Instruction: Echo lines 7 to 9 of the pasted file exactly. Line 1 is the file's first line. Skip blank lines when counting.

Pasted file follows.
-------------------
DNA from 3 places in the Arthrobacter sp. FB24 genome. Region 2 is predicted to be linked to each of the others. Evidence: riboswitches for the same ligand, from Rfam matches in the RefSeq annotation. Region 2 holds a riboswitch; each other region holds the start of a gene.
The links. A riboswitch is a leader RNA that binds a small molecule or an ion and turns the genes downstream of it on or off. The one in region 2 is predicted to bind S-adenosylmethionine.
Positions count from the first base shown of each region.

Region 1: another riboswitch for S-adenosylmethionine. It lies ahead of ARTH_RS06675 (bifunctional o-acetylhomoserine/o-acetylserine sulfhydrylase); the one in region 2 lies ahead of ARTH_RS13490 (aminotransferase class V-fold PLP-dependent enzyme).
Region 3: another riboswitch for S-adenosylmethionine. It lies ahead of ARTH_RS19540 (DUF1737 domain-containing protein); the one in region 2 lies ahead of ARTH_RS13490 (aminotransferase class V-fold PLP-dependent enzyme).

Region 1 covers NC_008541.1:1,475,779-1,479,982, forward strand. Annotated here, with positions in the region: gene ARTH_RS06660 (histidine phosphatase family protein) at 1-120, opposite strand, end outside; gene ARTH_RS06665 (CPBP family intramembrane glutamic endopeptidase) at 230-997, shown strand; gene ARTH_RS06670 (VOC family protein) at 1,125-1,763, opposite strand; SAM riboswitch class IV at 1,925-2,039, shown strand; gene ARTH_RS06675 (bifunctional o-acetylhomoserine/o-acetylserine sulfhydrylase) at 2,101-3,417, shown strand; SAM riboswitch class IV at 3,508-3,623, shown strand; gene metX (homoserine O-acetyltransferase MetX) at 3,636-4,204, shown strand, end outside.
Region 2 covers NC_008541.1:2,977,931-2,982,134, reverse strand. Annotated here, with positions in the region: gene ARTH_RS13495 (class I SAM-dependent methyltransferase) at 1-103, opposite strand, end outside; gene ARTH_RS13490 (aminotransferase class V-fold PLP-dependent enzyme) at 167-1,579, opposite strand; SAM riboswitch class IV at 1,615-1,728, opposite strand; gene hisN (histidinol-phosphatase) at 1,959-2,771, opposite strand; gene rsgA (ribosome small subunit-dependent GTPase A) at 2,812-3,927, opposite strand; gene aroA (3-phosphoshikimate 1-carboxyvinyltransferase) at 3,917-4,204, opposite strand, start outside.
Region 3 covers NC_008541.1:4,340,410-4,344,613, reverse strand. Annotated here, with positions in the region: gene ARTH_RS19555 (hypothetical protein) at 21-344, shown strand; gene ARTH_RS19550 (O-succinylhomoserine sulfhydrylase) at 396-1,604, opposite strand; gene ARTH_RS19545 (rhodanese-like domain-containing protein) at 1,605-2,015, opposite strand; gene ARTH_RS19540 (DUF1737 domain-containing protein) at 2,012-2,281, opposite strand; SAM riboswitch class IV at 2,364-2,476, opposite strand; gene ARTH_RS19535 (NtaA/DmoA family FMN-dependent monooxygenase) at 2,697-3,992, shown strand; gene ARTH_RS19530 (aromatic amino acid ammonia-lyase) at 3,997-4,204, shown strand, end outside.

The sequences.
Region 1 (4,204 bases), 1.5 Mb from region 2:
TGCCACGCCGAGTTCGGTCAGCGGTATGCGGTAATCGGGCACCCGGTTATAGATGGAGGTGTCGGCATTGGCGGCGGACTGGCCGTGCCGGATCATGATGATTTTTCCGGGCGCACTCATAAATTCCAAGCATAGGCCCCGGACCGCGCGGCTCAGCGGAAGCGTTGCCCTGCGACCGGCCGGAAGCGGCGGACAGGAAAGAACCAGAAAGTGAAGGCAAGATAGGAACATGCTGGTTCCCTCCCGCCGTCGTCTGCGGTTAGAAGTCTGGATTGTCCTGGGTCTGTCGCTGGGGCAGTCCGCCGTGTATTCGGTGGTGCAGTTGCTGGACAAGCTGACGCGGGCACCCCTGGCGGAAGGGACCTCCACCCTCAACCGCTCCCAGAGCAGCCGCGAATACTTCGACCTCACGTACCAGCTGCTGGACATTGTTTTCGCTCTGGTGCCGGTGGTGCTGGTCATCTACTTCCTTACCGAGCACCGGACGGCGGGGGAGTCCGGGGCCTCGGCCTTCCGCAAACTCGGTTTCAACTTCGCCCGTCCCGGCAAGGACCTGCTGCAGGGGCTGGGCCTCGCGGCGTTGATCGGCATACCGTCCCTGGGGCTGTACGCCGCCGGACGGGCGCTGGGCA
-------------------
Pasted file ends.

Region 2 covers NC_008541.1:2,977,931-2,982,134, reverse strand. Annotated here, with positions in the region: gene ARTH_RS13495 (class I SAM-dependent methyltransferase) at 1-103, opposite strand, end outside; gene ARTH_RS13490 (aminotransferase class V-fold PLP-dependent enzyme) at 167-1,579, opposite strand; SAM riboswitch class IV at 1,615-1,728, opposite strand; gene hisN (histidinol-phosphatase) at 1,959-2,771, opposite strand; gene rsgA (ribosome small subunit-dependent GTPase A) at 2,812-3,927, opposite strand; gene aroA (3-phosphoshikimate 1-carboxyvinyltransferase) at 3,917-4,204, opposite strand, start outside.
Region 3 covers NC_008541.1:4,340,410-4,344,613, reverse strand. Annotated here, with positions in the region: gene ARTH_RS19555 (hypothetical protein) at 21-344, shown strand; gene ARTH_RS19550 (O-succinylhomoserine sulfhydrylase) at 396-1,604, opposite strand; gene ARTH_RS19545 (rhodanese-like domain-containing protein) at 1,605-2,015, opposite strand; gene ARTH_RS19540 (DUF1737 domain-containing protein) at 2,012-2,281, opposite strand; SAM riboswitch class IV at 2,364-2,476, opposite strand; gene ARTH_RS19535 (NtaA/DmoA family FMN-dependent monooxygenase) at 2,697-3,992, shown strand; gene ARTH_RS19530 (aromatic amino acid ammonia-lyase) at 3,997-4,204, shown strand, end outside.

The sequences.